The newly paved lot is an exceptional place for skateboarding, and the sloping terrain attracts teens wishing to sharpen their skills. After realizing they were welcome on the property, the group began to show up every day after school.
Sean Little, an adult leader for the junior high boys small group, began spending time with the teens on the parking lot and developing friendships.
“My job was to get there early and hang out with them and meet their friends,” he said. “It started out as a friendship.”
Later, Erickson enacted a rule that would bring them inside the church doors. On Wednesday nights, which is youth outreach night, kids are allowed to skateboard on the lot, but at 6:15 they are required to come in for worship and Bible study.
An evangelistic message was presented in the small groups, and the ministry started seeing big results. Little began leading at least one new student to Christ every week. After several weeks, he began to see an average of 20 seventh and eighth grade boys in his group.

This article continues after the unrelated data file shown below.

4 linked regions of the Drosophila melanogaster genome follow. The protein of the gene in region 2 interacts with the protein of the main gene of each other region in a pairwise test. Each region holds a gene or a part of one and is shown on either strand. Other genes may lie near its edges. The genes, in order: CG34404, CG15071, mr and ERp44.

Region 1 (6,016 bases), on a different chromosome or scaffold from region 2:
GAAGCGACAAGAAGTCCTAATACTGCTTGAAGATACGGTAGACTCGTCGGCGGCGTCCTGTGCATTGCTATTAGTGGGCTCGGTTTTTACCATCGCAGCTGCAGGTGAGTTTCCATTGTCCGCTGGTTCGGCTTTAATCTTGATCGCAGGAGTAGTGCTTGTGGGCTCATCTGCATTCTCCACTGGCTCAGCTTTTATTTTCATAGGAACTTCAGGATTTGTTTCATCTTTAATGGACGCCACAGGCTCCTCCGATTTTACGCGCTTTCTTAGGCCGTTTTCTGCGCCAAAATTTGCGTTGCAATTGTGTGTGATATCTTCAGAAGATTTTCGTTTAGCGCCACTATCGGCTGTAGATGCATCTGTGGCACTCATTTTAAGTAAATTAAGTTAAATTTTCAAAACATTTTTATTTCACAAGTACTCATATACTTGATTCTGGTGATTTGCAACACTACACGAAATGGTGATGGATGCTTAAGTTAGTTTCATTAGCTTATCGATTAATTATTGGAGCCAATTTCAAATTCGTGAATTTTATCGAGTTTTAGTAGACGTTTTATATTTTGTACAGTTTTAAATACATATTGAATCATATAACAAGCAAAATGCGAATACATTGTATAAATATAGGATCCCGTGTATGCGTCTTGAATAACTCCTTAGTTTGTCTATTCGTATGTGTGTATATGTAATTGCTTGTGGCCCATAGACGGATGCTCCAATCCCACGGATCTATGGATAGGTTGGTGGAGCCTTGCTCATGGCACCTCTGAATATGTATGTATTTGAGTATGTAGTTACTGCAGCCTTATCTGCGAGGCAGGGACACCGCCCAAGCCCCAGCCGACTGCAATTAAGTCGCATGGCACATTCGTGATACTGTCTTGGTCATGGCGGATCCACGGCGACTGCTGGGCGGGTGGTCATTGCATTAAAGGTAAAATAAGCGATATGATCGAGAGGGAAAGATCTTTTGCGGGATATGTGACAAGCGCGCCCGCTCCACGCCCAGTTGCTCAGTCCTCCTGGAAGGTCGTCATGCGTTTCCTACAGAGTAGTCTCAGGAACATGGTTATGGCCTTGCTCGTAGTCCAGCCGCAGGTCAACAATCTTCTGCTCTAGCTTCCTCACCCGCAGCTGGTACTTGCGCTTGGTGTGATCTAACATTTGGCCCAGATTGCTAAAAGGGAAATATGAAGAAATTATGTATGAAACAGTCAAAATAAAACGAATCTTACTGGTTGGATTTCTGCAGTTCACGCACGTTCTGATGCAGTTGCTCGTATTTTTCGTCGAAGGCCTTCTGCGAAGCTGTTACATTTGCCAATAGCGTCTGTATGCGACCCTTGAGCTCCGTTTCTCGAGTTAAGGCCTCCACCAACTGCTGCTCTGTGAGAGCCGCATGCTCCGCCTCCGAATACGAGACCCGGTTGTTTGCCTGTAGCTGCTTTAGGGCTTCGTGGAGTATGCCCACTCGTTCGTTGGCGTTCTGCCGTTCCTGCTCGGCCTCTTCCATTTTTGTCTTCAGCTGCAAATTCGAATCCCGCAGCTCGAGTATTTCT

“They are not shy to tell their friends about Jesus,” Little said. “They were not afraid to tell their friends that they couldn’t go out and skate until they talked to someone about getting their lives right with God.”
After four months of outreach, the skateboarding ministry started to explode. Erickson and Little started visiting the new students during their lunch hour at school. The skateboarders were unsure and standoffish towards the youth leaders at first, but Erickson and Little pursued a relationship with them. They invited them to church and challenged them to bring their friends also.
The students within the youth ministry have also been instrumental in reaching out to this group of teens. “I began privately challenging my kids to reach out to these skater kids,” Erickson said.